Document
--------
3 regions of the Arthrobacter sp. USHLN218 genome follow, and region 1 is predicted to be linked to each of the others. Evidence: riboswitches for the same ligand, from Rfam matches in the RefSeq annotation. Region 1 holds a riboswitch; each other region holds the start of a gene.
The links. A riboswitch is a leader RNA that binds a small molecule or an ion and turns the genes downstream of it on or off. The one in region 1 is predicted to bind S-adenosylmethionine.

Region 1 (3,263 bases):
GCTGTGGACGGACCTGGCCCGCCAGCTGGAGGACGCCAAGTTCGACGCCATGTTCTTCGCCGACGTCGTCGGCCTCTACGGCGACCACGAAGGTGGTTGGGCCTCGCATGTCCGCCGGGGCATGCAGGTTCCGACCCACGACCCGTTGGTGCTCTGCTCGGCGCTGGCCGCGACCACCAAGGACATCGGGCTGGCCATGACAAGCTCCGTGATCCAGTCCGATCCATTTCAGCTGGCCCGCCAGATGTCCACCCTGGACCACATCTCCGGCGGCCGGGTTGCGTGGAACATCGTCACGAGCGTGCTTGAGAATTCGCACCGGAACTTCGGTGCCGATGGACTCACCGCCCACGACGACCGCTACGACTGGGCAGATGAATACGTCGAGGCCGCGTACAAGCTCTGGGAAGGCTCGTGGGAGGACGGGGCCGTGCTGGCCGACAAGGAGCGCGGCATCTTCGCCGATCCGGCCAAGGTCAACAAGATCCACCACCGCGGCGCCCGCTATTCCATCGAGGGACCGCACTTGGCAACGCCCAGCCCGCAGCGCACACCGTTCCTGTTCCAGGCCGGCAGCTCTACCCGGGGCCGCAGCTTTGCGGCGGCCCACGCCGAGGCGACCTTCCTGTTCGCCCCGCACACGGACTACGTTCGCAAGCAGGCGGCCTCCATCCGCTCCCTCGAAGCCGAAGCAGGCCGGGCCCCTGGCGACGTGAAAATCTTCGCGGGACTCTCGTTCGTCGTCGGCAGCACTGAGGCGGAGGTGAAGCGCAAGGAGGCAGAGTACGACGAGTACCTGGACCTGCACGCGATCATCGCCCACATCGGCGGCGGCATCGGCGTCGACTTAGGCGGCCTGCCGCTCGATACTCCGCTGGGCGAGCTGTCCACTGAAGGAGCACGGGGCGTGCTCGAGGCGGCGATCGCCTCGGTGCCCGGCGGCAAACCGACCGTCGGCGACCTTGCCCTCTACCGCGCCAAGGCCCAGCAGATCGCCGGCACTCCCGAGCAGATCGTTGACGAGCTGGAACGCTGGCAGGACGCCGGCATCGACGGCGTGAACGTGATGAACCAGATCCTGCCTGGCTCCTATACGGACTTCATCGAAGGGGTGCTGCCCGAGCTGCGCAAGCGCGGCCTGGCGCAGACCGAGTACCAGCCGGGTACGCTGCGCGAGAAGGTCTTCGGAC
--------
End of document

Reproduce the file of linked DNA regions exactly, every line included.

3 regions of the Arthrobacter sp. USHLN218 genome follow, and region 1 is predicted to be linked to each of the others. Evidence: riboswitches for the same ligand, from Rfam matches in the RefSeq annotation. Region 1 holds a riboswitch; each other region holds the start of a gene.
The links. A riboswitch is a leader RNA that binds a small molecule or an ion and turns the genes downstream of it on or off. The one in region 1 is predicted to bind S-adenosylmethionine.

Region 1 (3,263 bases):
GCTGTGGACGGACCTGGCCCGCCAGCTGGAGGACGCCAAGTTCGACGCCATGTTCTTCGCCGACGTCGTCGGCCTCTACGGCGACCACGAAGGTGGTTGGGCCTCGCATGTCCGCCGGGGCATGCAGGTTCCGACCCACGACCCGTTGGTGCTCTGCTCGGCGCTGGCCGCGACCACCAAGGACATCGGGCTGGCCATGACAAGCTCCGTGATCCAGTCCGATCCATTTCAGCTGGCCCGCCAGATGTCCACCCTGGACCACATCTCCGGCGGCCGGGTTGCGTGGAACATCGTCACGAGCGTGCTTGAGAATTCGCACCGGAACTTCGGTGCCGATGGACTCACCGCCCACGACGACCGCTACGACTGGGCAGATGAATACGTCGAGGCCGCGTACAAGCTCTGGGAAGGCTCGTGGGAGGACGGGGCCGTGCTGGCCGACAAGGAGCGCGGCATCTTCGCCGATCCGGCCAAGGTCAACAAGATCCACCACCGCGGCGCCCGCTATTCCATCGAGGGACCGCACTTGGCAACGCCCAGCCCGCAGCGCACACCGTTCCTGTTCCAGGCCGGCAGCTCTACCCGGGGCCGCAGCTTTGCGGCGGCCCACGCCGAGGCGACCTTCCTGTTCGCCCCGCACACGGACTACGTTCGCAAGCAGGCGGCCTCCATCCGCTCCCTCGAAGCCGAAGCAGGCCGGGCCCCTGGCGACGTGAAAATCTTCGCGGGACTCTCGTTCGTCGTCGGCAGCACTGAGGCGGAGGTGAAGCGCAAGGAGGCAGAGTACGACGAGTACCTGGACCTGCACGCGATCATCGCCCACATCGGCGGCGGCATCGGCGTCGACTTAGGCGGCCTGCCGCTCGATACTCCGCTGGGCGAGCTGTCCACTGAAGGAGCACGGGGCGTGCTCGAGGCGGCGATCGCCTCGGTGCCCGGCGGCAAACCGACCGTCGGCGACCTTGCCCTCTACCGCGCCAAGGCCCAGCAGATCGCCGGCACTCCCGAGCAGATCGTTGACGAGCTGGAACGCTGGCAGGACGCCGGCATCGACGGCGTGAACGTGATGAACCAGATCCTGCCTGGCTCCTATACGGACTTCATCGAAGGGGTGCTGCCCGAGCTGCGCAAGCGCGGCCTGGCGCAGACCGAGTACCAGCCGGGTACGCTGCGCGAGAAGGTCTTCGGAC